The big topic: Occupy Wall Street. With so many opinions coursing through cyberspace, on TV and in the papers, it’s hard to get a clear sense of what’s really going on. Most of us are being truthful when we say we’re still not sure how this will all pan out. Is Occupy a protest or a movement? Do these events represent an imminent new world order? Will we be capitalist, socialist or communist? And what exactly does “corporate fascist” mean? These questions really don’t matter. What matters isn’t what Occupy means to the dysfunctional world that created it, but rather what the people who make up the movement mean to each other.
What started as a brainstorming session at an anti-consumerism magazine, transformed into a worldwide movement in a matter of months. The Canadian Adbusters team had little to do with the idea post-conception. Occupy has since picked up where various world revolutions left off and sparking new protests in cities destined to join its legacy. Whatever this movement is, it’s clear that Occupy Wall Street is a small part of what the world is trying to say.
Most of the confusion around the movement comes from an apparent lack of leadership, which isn’t exactly a bad thing. On “Real Time With Bill Maher,” Former New York Governor David Paterson said:
The reason that I think this is happening is that nobody has protested anything in this country for 30 years, so the problem is that we forgot how to do it. Let’s just remember there was a ragtag protest that started at my alma mater, Columbia University, in the mid-60s. Within a year it forced the President of the United States not to run for re-election because of the opposition nationally to the Vietnam War. So the style may not be perfected, but the substance is there, the complaints are real.
Paterson did a lot for gays and lesbians when he used his political authority to fight for marriage equality in New York. His efforts paved the way for victory this year.
Douglas Rushkoff, the original “hacktivist” and one of my personal heroes, didn’t mischaracterize Occupy when he described it as “the first true Internet-era movement.” What he meant was that, much like the Internet itself, the movement has no defined endpoint, no spokesman or leader to speak of, and an undetermined checklist of social improvements to be made—the “list of demands” most big media journalists keep squawking about. The question is, do we need one?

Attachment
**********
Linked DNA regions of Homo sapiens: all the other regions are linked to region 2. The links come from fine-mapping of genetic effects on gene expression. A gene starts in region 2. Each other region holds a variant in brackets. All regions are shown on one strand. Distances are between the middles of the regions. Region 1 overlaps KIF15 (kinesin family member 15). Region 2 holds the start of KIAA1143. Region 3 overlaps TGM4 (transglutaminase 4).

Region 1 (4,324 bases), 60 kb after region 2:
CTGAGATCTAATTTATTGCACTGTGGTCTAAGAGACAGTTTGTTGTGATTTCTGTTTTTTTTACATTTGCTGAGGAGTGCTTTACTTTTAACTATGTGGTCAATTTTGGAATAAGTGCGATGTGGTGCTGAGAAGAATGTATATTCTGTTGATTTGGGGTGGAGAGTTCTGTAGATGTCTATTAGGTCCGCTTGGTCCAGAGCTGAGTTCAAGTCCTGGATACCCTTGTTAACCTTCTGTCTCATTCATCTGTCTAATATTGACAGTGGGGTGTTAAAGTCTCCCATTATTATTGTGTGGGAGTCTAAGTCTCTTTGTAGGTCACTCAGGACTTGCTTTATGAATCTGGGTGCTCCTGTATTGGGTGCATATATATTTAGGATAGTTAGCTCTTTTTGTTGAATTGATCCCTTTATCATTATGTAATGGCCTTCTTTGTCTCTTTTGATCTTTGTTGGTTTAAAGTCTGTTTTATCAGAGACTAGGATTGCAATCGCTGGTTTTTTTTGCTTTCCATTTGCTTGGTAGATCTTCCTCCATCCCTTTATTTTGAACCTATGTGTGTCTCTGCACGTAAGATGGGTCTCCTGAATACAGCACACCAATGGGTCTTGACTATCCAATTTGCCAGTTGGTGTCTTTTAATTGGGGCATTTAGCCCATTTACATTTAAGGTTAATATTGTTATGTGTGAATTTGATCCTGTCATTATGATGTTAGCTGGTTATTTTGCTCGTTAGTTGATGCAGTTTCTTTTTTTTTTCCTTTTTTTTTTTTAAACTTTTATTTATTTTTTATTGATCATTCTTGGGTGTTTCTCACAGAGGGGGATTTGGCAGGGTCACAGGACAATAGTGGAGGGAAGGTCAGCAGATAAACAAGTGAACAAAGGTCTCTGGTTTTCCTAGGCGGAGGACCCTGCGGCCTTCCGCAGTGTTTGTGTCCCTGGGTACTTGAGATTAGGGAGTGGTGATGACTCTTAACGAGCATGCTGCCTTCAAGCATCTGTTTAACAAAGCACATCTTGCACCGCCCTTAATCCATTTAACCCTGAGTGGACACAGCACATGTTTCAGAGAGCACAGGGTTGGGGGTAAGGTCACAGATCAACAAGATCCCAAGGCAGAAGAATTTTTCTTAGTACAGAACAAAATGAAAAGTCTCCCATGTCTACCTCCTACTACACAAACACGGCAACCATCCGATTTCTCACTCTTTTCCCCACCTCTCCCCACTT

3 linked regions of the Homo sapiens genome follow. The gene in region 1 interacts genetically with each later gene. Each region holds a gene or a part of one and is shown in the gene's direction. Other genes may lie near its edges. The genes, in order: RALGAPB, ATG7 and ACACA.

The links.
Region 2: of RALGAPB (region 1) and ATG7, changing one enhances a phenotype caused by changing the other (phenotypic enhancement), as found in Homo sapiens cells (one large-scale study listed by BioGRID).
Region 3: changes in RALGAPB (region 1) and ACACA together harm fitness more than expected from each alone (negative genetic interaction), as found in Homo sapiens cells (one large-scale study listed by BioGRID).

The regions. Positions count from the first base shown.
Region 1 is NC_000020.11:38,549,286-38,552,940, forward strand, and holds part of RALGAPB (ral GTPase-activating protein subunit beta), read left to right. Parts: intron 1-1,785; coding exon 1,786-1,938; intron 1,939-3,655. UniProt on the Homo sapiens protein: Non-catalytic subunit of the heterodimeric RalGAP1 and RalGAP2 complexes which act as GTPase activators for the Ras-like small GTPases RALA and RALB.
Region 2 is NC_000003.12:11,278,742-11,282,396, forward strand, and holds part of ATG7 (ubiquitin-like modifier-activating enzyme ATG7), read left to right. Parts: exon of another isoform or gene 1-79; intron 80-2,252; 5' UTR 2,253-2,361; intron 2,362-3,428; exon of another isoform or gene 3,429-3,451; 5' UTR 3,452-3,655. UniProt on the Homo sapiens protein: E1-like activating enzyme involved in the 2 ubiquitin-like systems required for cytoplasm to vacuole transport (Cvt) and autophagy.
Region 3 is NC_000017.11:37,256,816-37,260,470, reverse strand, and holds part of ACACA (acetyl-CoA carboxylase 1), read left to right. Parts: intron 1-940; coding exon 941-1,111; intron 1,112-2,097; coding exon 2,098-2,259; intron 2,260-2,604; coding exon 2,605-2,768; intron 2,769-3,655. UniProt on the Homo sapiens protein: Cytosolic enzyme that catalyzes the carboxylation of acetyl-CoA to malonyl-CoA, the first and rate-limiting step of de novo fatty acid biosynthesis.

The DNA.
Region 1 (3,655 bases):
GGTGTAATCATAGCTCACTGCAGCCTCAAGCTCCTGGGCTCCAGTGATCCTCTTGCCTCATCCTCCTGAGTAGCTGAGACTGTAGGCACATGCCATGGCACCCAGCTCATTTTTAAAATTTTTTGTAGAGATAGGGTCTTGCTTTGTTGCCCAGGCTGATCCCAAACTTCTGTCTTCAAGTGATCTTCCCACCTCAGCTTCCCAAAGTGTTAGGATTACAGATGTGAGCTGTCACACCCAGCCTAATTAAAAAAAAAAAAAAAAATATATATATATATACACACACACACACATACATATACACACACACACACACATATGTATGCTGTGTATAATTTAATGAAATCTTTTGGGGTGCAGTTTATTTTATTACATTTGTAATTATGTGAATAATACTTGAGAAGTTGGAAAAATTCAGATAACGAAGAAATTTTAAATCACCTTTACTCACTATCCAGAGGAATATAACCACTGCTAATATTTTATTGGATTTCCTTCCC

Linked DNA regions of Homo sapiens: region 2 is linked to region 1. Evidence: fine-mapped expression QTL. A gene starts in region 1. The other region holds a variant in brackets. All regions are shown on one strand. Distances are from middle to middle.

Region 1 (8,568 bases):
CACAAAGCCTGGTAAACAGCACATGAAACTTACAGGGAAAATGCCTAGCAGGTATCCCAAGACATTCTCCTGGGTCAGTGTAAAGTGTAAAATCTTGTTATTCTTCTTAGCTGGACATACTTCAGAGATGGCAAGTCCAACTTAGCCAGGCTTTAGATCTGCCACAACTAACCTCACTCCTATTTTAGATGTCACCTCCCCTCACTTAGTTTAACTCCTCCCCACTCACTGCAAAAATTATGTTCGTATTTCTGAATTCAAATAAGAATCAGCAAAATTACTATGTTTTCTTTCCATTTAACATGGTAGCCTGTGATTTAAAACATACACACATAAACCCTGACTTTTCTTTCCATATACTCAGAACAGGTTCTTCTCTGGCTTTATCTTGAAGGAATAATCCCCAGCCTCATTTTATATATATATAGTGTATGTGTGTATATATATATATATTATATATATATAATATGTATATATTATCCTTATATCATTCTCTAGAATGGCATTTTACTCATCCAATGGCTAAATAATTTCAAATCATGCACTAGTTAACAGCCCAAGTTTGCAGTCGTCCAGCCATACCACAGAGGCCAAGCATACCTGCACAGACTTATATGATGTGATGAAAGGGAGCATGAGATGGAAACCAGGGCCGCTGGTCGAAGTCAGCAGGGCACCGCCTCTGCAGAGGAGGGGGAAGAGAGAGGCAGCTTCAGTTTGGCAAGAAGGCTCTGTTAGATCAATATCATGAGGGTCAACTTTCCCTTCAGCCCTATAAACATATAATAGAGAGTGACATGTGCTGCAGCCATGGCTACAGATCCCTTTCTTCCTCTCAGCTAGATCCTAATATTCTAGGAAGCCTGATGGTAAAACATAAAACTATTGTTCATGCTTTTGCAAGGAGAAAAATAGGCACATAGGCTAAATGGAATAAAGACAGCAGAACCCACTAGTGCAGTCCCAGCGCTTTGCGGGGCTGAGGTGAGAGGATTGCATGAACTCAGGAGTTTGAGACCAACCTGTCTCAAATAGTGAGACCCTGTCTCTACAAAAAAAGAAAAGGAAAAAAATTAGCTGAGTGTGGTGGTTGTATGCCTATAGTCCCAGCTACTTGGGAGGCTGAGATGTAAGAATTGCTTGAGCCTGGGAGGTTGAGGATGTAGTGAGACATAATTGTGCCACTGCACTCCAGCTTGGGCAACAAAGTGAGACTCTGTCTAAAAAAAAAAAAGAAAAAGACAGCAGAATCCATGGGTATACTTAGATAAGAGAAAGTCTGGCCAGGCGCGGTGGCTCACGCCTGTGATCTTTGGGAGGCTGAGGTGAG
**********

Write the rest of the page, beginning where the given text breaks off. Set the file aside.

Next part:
Haters hate when they can’t understand or contain, so it’s no surprise when the lies and proverbial laughter descend from the screen. To me, a “movement with no end” is as good a counter force as any for a “war with no end,” and remaining leaderless only protects us against being co-opted by groups that might sell us out later—pretty much how Republicans handled the Tea Party.
Most social movements start out a bit disorganized. Being denied equality isn’t exactly like planning the marketing campaign for a summer blockbuster, which is most-likely why big media still tries to play it cool when really it looks more like a chicken running with its head cut off. Gay activists know what it’s like to be labeled “disorganized” by a largely dismissive status quo. The gay movement is still thought to be leaderless by haters who would rather steal some steam from progress than give us a head nod to lasting so long on our own. But let’s not believe everything we hear or read without researching first.
Where other movements stake their claim by dwelling on differences, Occupy brings attention to how we are all alike—through good times and bad. Along with countering exclusion, Occupy’s no-end-in-sight dynamic forces us to consider sustainability. Our habits are clearly in need of change. Don’t fear. If you’re scared or unsure of the fact that we still have no leader, you can look forward to developing your own individual leadership skills as we reach a unified and collective consensus of where this movement should go.